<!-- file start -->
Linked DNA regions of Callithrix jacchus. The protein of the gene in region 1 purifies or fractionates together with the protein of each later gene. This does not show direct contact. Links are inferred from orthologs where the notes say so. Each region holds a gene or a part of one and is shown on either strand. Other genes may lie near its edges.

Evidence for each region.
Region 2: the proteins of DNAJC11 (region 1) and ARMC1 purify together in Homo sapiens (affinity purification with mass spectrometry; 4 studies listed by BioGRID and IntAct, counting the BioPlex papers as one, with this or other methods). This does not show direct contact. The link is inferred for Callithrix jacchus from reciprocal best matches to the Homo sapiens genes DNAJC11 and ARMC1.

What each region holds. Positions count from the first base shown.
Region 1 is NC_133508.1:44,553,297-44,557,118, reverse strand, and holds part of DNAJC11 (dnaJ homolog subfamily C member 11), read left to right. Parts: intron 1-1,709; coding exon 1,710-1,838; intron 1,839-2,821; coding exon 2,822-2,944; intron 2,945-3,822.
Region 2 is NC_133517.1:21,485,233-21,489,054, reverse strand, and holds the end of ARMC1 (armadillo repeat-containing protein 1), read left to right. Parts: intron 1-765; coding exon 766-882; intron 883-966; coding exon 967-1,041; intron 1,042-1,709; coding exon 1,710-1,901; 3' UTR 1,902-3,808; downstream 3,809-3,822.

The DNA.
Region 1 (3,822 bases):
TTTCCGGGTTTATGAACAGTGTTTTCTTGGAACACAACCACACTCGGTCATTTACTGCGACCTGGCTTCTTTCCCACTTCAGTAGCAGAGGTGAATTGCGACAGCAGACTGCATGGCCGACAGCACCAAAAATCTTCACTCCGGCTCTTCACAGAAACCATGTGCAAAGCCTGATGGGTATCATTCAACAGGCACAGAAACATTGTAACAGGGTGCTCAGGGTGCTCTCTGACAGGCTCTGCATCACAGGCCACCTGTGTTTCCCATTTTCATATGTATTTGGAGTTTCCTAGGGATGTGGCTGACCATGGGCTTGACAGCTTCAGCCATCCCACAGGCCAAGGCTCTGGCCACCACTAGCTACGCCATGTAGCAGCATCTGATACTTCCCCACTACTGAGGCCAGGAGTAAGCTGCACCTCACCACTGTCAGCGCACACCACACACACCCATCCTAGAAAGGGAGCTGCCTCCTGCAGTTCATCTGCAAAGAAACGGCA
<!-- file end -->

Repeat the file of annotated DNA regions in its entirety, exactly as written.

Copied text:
Linked DNA regions of Callithrix jacchus. The protein of the gene in region 1 purifies or fractionates together with the protein of each later gene. This does not show direct contact. Links are inferred from orthologs where the notes say so. Each region holds a gene or a part of one and is shown on either strand. Other genes may lie near its edges.

Evidence for each region.
Region 2: the proteins of DNAJC11 (region 1) and ARMC1 purify together in Homo sapiens (affinity purification with mass spectrometry; 4 studies listed by BioGRID and IntAct, counting the BioPlex papers as one, with this or other methods). This does not show direct contact. The link is inferred for Callithrix jacchus from reciprocal best matches to the Homo sapiens genes DNAJC11 and ARMC1.

What each region holds. Positions count from the first base shown.
Region 1 is NC_133508.1:44,553,297-44,557,118, reverse strand, and holds part of DNAJC11 (dnaJ homolog subfamily C member 11), read left to right. Parts: intron 1-1,709; coding exon 1,710-1,838; intron 1,839-2,821; coding exon 2,822-2,944; intron 2,945-3,822.
Region 2 is NC_133517.1:21,485,233-21,489,054, reverse strand, and holds the end of ARMC1 (armadillo repeat-containing protein 1), read left to right. Parts: intron 1-765; coding exon 766-882; intron 883-966; coding exon 967-1,041; intron 1,042-1,709; coding exon 1,710-1,901; 3' UTR 1,902-3,808; downstream 3,809-3,822.

The DNA.
Region 1 (3,822 bases):
TTTCCGGGTTTATGAACAGTGTTTTCTTGGAACACAACCACACTCGGTCATTTACTGCGACCTGGCTTCTTTCCCACTTCAGTAGCAGAGGTGAATTGCGACAGCAGACTGCATGGCCGACAGCACCAAAAATCTTCACTCCGGCTCTTCACAGAAACCATGTGCAAAGCCTGATGGGTATCATTCAACAGGCACAGAAACATTGTAACAGGGTGCTCAGGGTGCTCTCTGACAGGCTCTGCATCACAGGCCACCTGTGTTTCCCATTTTCATATGTATTTGGAGTTTCCTAGGGATGTGGCTGACCATGGGCTTGACAGCTTCAGCCATCCCACAGGCCAAGGCTCTGGCCACCACTAGCTACGCCATGTAGCAGCATCTGATACTTCCCCACTACTGAGGCCAGGAGTAAGCTGCACCTCACCACTGTCAGCGCACACCACACACACCCATCCTAGAAAGGGAGCTGCCTCCTGCAGTTCATCTGCAAAGAAACGGCA